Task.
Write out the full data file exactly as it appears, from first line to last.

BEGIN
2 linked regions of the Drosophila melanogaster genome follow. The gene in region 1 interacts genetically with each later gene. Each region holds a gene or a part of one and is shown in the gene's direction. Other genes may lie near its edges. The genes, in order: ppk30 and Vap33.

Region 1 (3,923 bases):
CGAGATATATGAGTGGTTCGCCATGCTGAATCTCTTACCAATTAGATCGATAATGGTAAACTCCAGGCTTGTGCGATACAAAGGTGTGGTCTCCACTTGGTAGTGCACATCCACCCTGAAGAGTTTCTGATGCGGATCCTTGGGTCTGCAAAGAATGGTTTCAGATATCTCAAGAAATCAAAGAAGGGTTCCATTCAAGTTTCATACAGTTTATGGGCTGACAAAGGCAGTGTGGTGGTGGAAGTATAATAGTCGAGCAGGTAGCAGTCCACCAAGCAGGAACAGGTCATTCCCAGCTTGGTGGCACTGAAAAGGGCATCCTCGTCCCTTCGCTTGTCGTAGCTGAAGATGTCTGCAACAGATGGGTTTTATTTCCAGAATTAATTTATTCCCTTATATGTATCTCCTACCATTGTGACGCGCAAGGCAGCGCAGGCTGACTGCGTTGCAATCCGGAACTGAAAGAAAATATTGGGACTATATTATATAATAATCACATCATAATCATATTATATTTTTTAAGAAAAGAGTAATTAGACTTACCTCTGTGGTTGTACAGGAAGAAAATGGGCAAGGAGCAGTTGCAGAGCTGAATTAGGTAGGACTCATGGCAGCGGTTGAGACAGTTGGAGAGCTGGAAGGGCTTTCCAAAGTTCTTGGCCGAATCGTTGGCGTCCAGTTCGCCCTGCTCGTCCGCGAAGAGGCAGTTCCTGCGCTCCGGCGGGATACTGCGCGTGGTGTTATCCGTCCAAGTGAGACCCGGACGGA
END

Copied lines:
2 linked regions of the Drosophila melanogaster genome follow. The gene in region 1 interacts genetically with each later gene. Each region holds a gene or a part of one and is shown in the gene's direction. Other genes may lie near its edges. The genes, in order: ppk30 and Vap33.

Region 1 (3,923 bases):
CGAGATATATGAGTGGTTCGCCATGCTGAATCTCTTACCAATTAGATCGATAATGGTAAACTCCAGGCTTGTGCGATACAAAGGTGTGGTCTCCACTTGGTAGTGCACATCCACCCTGAAGAGTTTCTGATGCGGATCCTTGGGTCTGCAAAGAATGGTTTCAGATATCTCAAGAAATCAAAGAAGGGTTCCATTCAAGTTTCATACAGTTTATGGGCTGACAAAGGCAGTGTGGTGGTGGAAGTATAATAGTCGAGCAGGTAGCAGTCCACCAAGCAGGAACAGGTCATTCCCAGCTTGGTGGCACTGAAAAGGGCATCCTCGTCCCTTCGCTTGTCGTAGCTGAAGATGTCTGCAACAGATGGGTTTTATTTCCAGAATTAATTTATTCCCTTATATGTATCTCCTACCATTGTGACGCGCAAGGCAGCGCAGGCTGACTGCGTTGCAATCCGGAACTGAAAGAAAATATTGGGACTATATTATATAATAATCACATCATAATCATATTATATTTTTTAAGAAAAGAGTAATTAGACTTACCTCTGTGGTTGTACAGGAAGAAAATGGGCAAGGAGCAGTTGCAGAGCTGAATTAGGTAGGACTCATGGCAGCGGTTGAGACAGTTGGAGAGCTGGAAGGGCTTTCCAAAGTTCTTGGCCGAATCGTTGGCGTCCAGTTCGCCCTGCTCGTCCGCGAAGAGGCAGTTCCTGCGCTCCGGCGGGATACTGCGCGTGGTGTTATCCGTCCAAGTGAGACCCGGACGGA